• Particular attention needs to be paid to developing the higher order skills of interpretation, analysis, figurative interpretations and evaluation. This is particularly urgent for Pasifika and Mäori students.

.CLICK for full report
• In expressive writing, there was substantial improvement from 2002 for year 4 students, and a modest improvement for year 8 students.

• Writing stories was the most popular school writing activity for year 4 and year 8 students. Writing poems and letters, and writing in other school subjects were also quite popular among students.
• There have been reduced disparities from 2002 to 2006 in overall scores between Pakeha and Mäori students, and between Pakeha and Pasifika students.

• Disparities between performances of students in high, medium and low decile schools have reduced from 2002 to 2006.
• The percentage of year 4 students who reported enjoyment from writing in their own time has increased from 1998 through to 2006.

• Differences in achievement between Pakeha and Mäori were smaller at year 8 than year 4, suggesting a trend towards improvement for Mäori students as they advance from year 4 to year 8.

• Pasifika students were more enthusiastic about writing and sharing their work with others than Pakeha and Mäori.

• Although there was improvement in most areas of expressive writing, there is still room for improving richness of writing and attention to detail.
• Boys continue to achieve at lower levels than girls. They performed less well on approximately 50 percent of tasks at year 4, and 70 percent of tasks year 8. This is a serious concern, with the gap larger than in all other areas assessed in NEMP.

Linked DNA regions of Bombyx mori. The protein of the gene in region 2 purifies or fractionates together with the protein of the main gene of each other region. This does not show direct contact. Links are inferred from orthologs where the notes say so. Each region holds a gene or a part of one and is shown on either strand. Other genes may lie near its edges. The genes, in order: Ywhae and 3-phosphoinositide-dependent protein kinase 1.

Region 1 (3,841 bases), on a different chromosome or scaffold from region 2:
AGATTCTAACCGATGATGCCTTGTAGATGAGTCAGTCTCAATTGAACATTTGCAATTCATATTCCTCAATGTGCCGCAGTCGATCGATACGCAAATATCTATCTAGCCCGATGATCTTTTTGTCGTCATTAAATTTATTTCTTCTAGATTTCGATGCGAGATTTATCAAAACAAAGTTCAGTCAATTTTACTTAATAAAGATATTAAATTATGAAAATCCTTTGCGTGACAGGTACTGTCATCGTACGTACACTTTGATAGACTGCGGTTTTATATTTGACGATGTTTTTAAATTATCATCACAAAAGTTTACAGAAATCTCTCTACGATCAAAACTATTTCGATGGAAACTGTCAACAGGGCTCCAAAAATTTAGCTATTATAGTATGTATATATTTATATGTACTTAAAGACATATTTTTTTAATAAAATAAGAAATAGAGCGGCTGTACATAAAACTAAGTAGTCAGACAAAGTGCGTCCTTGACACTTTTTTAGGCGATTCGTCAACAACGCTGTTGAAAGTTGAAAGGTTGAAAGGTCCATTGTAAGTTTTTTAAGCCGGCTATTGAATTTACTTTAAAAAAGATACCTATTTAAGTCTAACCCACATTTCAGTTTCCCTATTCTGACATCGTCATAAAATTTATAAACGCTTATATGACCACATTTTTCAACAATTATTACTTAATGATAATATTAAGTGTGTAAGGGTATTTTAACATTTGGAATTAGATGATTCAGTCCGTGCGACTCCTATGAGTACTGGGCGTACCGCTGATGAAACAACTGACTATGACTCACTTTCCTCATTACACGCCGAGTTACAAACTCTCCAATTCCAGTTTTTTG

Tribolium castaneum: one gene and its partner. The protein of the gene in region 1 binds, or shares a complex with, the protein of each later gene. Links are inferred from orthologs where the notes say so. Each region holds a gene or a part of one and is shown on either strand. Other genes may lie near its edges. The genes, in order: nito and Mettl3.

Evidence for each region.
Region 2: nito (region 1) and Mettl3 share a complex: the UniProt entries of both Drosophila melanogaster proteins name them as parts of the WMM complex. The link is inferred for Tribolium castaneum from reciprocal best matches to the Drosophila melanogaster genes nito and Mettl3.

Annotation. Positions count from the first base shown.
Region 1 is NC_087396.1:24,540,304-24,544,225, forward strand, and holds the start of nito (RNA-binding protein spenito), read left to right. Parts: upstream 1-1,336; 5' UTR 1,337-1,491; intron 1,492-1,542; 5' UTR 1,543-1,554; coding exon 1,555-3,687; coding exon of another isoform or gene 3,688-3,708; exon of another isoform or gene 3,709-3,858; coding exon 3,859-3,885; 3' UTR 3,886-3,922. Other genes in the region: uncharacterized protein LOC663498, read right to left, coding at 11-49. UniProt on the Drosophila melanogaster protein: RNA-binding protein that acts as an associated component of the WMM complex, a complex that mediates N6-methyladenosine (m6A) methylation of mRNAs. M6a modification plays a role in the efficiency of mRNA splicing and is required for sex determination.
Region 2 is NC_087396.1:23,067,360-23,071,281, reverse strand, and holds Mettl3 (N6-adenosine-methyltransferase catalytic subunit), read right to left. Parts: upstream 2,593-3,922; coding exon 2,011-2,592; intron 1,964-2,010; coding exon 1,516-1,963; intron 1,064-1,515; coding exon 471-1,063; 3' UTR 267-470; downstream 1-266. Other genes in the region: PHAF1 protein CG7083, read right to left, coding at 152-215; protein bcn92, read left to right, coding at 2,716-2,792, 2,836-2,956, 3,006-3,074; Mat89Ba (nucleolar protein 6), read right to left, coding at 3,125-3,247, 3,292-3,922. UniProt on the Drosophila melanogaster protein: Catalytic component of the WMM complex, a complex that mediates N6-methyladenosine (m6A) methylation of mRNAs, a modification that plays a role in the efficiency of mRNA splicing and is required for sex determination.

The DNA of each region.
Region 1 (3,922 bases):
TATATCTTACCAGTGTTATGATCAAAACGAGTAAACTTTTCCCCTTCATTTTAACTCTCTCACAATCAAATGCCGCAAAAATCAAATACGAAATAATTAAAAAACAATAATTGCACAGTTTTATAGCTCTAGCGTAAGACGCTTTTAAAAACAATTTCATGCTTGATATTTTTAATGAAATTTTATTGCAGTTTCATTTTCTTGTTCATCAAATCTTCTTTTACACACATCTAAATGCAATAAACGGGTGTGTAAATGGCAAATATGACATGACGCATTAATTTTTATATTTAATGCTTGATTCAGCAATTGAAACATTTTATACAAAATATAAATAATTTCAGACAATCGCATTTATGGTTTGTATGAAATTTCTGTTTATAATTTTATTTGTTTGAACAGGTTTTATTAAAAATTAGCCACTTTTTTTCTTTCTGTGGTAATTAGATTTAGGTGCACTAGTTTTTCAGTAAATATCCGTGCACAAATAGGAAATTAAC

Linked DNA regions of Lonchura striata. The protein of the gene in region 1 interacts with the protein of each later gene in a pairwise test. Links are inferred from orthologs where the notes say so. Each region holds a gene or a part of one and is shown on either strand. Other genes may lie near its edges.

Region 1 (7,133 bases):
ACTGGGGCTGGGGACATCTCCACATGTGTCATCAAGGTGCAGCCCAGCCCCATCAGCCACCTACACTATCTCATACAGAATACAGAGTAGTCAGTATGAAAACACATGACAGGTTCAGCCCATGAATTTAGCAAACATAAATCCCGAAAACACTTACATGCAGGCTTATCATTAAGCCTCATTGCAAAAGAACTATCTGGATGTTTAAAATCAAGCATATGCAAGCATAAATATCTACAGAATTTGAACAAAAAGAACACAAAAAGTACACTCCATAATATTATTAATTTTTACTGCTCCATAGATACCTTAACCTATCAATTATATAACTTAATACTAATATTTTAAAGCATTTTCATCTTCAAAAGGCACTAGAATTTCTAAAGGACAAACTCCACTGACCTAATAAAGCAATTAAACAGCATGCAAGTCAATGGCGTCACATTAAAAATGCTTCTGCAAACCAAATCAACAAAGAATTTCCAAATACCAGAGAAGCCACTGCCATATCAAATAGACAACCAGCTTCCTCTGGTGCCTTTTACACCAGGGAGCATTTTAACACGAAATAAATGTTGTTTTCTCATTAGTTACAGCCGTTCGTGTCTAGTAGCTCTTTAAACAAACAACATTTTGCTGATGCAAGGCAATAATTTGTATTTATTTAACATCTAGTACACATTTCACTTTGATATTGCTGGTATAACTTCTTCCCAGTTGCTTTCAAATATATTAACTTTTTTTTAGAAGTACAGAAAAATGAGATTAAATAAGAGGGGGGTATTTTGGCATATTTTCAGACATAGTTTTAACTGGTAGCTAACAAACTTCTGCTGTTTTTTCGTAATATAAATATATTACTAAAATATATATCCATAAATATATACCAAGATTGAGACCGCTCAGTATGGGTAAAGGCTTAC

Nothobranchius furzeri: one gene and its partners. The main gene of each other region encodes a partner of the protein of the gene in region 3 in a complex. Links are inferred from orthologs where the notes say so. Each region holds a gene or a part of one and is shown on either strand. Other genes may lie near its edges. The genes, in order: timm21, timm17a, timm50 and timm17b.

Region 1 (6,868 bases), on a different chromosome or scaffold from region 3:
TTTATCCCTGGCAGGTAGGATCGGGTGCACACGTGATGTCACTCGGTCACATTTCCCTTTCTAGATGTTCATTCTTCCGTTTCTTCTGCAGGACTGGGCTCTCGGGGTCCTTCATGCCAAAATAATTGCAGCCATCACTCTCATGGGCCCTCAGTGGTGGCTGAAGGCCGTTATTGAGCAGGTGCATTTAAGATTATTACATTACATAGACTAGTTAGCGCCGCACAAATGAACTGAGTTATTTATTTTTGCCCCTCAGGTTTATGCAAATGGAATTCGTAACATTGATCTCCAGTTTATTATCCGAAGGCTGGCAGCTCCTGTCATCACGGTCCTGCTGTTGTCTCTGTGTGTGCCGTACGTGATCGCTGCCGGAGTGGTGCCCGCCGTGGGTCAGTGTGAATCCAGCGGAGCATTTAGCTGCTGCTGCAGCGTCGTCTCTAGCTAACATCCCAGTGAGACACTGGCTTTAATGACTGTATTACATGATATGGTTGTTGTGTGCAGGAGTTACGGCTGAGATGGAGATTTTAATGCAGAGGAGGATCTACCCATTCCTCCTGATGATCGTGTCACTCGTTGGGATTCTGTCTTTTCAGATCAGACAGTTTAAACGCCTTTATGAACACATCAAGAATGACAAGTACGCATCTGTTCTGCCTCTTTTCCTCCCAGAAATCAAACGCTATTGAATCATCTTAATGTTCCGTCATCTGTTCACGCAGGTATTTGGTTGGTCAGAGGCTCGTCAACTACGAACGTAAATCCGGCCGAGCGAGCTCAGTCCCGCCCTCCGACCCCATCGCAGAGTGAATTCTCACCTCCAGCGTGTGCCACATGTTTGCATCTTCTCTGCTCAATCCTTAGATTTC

• Despite the overall reduction in disparity between Pakeha and Pasifika students, Pasifika students are still achieving at substantially lower levels at both year 4 and year 8. This was especially noticeably in persuasive writing and use of punctuation.


• There was no improvement in use of writing conventions (spelling, punctuation, grammar), despite overall gains in writing.
• Many students did not appear to understand the conventions and layout of formal or business letters, such as including the recipient’s and sender’s address, appropriate salutation and the date.
• When invited to edit their writing, students paid most attention to spelling and punctuation but paid little attention to paragraphing, reorganising or extending their writing.

• Help students to always clarify the purpose and appropriate style for each piece of writing in which they engage.

• Strengthen the planning phase of story writing, including attention to purpose, audience, coherent themes and strong conclusions.

• Help students to understand and use the principles and skills of proofreading and editing their writing.

• Provide models, instruction, practice and feedback in using correct formats for formal letter writing.

• Provide students with opportunities to use technologies and software that connect with social and cultural interests (e.g. blogging and adapting texts to different purposes and audiences).

• Work to lift achievement gains in functional writing so that they are more in line with the progress between 2002 and 2006 shown by both year 4 and year 8 students in expressive writing.

• Take steps to identify and address the reasons for declining interest and less positive attitudes towards writing by many year 8 students.